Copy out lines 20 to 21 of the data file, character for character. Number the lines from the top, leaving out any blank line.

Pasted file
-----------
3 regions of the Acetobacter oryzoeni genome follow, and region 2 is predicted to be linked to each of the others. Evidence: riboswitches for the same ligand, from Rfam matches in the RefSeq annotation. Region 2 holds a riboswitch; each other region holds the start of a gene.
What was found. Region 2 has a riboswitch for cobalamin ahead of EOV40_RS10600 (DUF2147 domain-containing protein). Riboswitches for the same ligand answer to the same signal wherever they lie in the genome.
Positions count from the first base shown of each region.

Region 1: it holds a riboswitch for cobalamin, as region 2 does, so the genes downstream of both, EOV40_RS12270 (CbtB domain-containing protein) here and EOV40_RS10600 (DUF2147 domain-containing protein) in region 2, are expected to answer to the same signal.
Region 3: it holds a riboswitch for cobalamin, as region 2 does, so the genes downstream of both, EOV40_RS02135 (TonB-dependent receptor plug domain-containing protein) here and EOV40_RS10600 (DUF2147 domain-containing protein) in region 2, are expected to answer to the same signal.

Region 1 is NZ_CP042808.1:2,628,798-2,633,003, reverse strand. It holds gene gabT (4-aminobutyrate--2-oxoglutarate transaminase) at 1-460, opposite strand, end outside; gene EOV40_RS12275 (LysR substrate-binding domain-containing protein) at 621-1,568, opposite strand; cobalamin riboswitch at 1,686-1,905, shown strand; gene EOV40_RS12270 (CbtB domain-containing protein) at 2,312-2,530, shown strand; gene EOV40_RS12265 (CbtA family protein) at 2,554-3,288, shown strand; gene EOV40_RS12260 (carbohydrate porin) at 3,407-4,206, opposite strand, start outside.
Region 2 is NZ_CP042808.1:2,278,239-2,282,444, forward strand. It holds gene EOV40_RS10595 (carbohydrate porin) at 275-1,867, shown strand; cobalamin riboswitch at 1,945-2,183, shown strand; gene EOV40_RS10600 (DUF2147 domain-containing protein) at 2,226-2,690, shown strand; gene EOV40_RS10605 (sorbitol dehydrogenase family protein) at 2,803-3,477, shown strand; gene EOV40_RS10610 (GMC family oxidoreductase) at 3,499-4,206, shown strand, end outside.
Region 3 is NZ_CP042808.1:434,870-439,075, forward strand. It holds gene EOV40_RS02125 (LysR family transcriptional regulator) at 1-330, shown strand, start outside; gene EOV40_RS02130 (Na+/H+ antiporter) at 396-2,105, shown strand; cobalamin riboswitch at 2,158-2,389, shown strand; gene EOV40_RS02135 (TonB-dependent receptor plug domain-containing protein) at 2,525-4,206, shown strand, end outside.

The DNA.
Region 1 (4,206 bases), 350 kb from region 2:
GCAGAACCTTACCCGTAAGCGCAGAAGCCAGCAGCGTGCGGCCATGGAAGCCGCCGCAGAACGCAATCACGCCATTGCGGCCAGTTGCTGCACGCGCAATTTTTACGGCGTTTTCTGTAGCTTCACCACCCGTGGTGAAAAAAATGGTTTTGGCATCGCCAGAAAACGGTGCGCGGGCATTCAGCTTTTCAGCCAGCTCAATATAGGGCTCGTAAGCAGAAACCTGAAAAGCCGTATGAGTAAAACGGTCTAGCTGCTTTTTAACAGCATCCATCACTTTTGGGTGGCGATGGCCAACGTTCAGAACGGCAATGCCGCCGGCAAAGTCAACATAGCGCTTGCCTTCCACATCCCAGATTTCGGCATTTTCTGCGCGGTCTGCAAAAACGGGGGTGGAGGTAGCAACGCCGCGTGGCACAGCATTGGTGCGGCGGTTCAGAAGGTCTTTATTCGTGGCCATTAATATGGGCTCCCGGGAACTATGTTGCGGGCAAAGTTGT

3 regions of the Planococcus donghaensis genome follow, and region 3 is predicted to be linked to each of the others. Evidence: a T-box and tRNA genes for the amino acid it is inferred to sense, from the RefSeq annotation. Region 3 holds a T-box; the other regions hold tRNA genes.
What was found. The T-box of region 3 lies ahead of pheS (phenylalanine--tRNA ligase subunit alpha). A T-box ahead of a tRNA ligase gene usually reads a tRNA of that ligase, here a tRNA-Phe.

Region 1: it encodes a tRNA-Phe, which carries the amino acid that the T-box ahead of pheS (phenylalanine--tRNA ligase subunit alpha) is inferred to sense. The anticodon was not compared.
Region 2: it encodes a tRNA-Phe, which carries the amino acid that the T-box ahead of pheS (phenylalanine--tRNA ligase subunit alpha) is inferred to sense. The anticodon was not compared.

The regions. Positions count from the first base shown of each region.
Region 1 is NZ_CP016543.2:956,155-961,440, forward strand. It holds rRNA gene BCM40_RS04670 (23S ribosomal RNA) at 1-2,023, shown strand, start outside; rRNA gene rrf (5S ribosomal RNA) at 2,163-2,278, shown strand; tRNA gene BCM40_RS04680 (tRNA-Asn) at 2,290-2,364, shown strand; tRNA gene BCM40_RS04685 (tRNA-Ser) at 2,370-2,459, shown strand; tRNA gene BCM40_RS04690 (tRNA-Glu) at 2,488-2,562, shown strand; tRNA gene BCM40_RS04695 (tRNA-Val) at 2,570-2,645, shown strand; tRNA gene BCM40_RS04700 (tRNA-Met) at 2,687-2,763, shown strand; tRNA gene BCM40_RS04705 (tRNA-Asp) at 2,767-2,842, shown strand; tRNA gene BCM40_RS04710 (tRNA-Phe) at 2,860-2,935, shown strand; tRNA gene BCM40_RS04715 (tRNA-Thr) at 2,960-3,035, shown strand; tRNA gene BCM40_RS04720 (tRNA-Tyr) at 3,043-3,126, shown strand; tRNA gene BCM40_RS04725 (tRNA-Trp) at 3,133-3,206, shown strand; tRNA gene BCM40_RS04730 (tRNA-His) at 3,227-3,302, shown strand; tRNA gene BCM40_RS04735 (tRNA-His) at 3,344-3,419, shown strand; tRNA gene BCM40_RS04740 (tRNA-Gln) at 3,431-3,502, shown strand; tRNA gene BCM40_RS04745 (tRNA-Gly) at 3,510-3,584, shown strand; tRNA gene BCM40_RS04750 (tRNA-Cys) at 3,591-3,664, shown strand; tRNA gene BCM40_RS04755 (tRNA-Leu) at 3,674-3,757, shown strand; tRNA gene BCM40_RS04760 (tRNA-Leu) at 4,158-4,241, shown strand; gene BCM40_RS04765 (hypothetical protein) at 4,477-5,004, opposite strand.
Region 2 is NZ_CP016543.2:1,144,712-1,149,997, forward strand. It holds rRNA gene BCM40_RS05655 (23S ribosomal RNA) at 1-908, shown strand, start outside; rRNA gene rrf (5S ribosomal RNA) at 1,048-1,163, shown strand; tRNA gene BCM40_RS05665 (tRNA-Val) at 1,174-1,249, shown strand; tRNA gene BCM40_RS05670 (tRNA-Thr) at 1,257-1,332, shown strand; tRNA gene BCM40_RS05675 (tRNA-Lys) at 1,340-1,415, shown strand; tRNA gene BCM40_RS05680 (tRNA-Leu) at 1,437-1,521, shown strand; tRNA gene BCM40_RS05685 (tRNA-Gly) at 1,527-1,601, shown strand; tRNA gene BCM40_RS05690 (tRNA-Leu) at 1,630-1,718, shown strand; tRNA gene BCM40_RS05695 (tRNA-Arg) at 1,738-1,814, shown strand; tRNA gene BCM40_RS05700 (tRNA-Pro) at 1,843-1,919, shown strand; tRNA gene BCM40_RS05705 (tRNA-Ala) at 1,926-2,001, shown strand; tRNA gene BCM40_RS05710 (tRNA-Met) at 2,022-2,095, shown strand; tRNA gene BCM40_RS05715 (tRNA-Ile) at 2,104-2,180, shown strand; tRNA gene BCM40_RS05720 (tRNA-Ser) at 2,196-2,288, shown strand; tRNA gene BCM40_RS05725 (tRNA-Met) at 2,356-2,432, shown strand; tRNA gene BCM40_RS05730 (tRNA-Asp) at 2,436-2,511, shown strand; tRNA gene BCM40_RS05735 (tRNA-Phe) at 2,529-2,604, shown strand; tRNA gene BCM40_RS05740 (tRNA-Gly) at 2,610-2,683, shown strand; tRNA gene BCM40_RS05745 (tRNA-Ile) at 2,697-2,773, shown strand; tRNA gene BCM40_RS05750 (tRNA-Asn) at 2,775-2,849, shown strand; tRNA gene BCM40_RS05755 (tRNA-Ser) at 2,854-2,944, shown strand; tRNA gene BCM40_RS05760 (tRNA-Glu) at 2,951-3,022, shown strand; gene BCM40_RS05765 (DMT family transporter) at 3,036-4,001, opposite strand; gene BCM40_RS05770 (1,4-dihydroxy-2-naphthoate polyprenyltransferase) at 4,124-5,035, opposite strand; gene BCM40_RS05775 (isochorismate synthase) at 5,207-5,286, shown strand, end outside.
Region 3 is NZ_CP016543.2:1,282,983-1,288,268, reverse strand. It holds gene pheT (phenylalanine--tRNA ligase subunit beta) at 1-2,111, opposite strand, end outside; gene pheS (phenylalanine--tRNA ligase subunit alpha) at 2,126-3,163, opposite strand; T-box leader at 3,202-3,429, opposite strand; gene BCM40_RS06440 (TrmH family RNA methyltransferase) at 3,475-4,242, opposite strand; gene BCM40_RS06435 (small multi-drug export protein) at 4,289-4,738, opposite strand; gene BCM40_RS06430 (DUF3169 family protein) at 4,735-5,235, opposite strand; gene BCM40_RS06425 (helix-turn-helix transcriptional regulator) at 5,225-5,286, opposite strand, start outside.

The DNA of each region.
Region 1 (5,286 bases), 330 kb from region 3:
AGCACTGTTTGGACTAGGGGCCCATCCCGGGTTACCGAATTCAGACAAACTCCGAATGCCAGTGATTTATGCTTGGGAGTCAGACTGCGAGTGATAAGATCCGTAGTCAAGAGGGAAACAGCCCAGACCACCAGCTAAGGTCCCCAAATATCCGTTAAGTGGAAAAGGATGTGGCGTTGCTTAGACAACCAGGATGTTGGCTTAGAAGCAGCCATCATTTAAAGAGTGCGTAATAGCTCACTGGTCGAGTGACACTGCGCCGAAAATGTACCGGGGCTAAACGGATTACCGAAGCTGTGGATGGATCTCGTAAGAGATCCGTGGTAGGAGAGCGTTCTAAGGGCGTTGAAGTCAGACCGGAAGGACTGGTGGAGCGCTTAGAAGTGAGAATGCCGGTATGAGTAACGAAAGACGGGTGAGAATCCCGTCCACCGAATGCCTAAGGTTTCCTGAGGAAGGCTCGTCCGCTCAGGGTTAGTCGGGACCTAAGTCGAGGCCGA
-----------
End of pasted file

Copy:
The DNA of each region.
Region 1 (5,286 bases), 330 kb from region 3: